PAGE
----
Yet, there’s an underlying streak of darkness and despair more reminiscent of Chris Eccleston’s run. When he’s done lashing out at the stupidity of humans, the Doctor turns most of his fire on himself: “Look what I did” is a revelation Ten and Eleven rarely had. He is hounded by deja vu from his own face, though Moffat cleverly sidesteps around how Capaldi could have also appeared in “The Fires of Pompeii” — that face has come back for a reason, and now we have another mystery to add to the pile. Once he has earned Clara’s allegiance, he makes it clear he wants to “do something” about his past mistakes. But just who is this new Doctor? The kind of man who would push a killer cyborg out of a skin balloon?  (There’s a sentence I never want to type again.) Even when Capaldi looks directly into the camera, we are no closer to knowing the truth.

That shot is one of a few odd directorial beats from Ben Wheatley, known more for his work in the horror genre than Doctor Who’s brand of family comedy — and it shows. Much of the episode’s first half is disproportionately weighted toward the Paternoster Gang, and it isn’t until the Doctor and Clara reach the restaurant that it seems to hit any kind of rhythm. For every gag that works (for example, the Doctor’s sudden appearance in Clara’s booth, thanks to a well-timed swish pan) there are a couple that are complete duds: there’s too much awkwardly-staged slapstick, too many bizarre sound effects, and needlessly extended scenes (this episode nearly made me tired of Strax, which I didn’t think was possible) for this episode to have much rewatchability. Any time Capaldi himself isn’t on screen, infecting the others with his daffy intensity, the episode suffers.

And then there’s the central mystery itself, which is another example of Moffat, as our own Chase Branch puts it, just “playing the hits” — did the villains really need to be the clockwork robots from the all-timer “The Girl in the Fireplace,” especially if the explanation was going to be so convoluted? The sequence that gave the episode its title — as Clara must hold her breath until she nearly passes out to avoid detection, a gambit that fails anyway — was appropriately tense, even if the flashes to her memories at Coal Hill School were devoid of connection, and the episode’s climax got us one or five too many shots of the Half-Faced Man’s inner computations. But just when it seems like threads are being stitched together, we end on a deliberately opaque coda, where a woman and apparent acquaintance of the Doctor (Michele Gomez) welcomes the cyborg to “paradise,” and we’re left wondering why Moffat couldn’t just let us settle in a bit before throwing this kind of mystery box nonsense at us.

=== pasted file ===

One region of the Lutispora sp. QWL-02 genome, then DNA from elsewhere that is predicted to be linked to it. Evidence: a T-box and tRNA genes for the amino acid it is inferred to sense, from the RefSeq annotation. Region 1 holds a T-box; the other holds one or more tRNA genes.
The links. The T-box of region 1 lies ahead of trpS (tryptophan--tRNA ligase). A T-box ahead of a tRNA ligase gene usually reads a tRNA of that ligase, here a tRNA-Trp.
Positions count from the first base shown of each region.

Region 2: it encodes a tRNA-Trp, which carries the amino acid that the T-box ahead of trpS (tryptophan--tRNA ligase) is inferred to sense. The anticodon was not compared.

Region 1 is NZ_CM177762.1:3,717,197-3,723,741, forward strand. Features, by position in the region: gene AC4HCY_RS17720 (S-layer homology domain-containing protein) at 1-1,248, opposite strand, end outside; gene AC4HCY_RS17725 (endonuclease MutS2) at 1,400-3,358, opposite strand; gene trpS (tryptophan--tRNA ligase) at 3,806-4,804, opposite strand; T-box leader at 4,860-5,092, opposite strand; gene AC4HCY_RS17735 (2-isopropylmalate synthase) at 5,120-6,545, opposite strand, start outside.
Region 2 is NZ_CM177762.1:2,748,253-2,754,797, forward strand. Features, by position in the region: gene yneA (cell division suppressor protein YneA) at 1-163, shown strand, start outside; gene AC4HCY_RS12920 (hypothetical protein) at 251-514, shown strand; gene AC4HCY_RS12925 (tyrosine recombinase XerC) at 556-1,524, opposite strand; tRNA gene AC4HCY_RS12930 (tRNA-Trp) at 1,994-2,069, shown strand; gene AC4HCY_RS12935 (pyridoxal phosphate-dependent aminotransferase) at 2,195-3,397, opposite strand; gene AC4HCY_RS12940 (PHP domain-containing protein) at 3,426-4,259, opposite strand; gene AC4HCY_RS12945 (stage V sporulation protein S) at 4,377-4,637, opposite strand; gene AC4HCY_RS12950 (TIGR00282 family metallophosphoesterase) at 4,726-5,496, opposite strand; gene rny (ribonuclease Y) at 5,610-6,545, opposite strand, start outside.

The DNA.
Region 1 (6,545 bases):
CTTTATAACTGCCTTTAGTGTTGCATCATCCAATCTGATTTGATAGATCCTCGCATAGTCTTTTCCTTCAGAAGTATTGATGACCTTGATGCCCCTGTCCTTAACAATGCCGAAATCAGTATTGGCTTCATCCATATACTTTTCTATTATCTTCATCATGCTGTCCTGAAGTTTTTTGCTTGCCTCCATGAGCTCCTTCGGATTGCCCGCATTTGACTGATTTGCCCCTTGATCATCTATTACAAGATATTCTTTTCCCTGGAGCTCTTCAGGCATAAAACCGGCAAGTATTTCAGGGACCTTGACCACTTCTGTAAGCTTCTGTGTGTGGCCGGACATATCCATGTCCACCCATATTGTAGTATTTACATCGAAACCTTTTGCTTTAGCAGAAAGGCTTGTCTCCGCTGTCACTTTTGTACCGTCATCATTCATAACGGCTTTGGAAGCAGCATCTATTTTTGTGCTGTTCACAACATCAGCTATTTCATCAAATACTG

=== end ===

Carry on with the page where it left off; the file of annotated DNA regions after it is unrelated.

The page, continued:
Eh. I’m not going to give that much thought right now. Instead, I’ll leave off with the pleasantly surprising cameo from Matt Smith, whose Eleven makes a phone call to his future, begging Clara to help his regenerated self: “The man you’re with is more scared than anything. He needs you.” That’s just so Eleven, demanding so much from his friends, while petulantly complaining (“Please tell me I’m not old…anything but old!”) But it has the desired effect on Clara, who is reassured enough to go out for tea with Twelve. Not in a romantic way, of course. Thank God.

So despite Moffat’s commitment to his tangled web of questions, we did get some very important answers in this premiere: the new Doctor has a purpose, even though he has yet to share it; Peter Capaldi is as brilliant as we hoped, and Jenna Coleman is a better match for him than she was for Matt Smith (at least, until she leaves the show in this year’s Christmas special). That’s going to have to be enough for now. It’s no “Eleventh Hour,” but it’s also no…well, it’s no “Time of the Doctor.”

Grade: B

One thought on “DOCTOR WHO: “Deep Breath””

  1. I’m going to have to disagree with you on the “too much intricate web, question nonsense” that is Moffat. It’s not the questions that ever bother me — I’m all for them, and usually they’re very interesting when presented. My problem comes from the weak payoffs. See: the Silence, the Pandorica, River Song. Also, I think the whole idea of retracing his steps: his face, the Clockwork Men…is hopefully a nod to the Doctor exploring his past, just like he said, righting mistakes. Exactly like: Gallifrey Falls No More. Again, this is a hope, however slim.

    Also, (surprising no one more than myself) Smith’s cameo was sweet and perfect.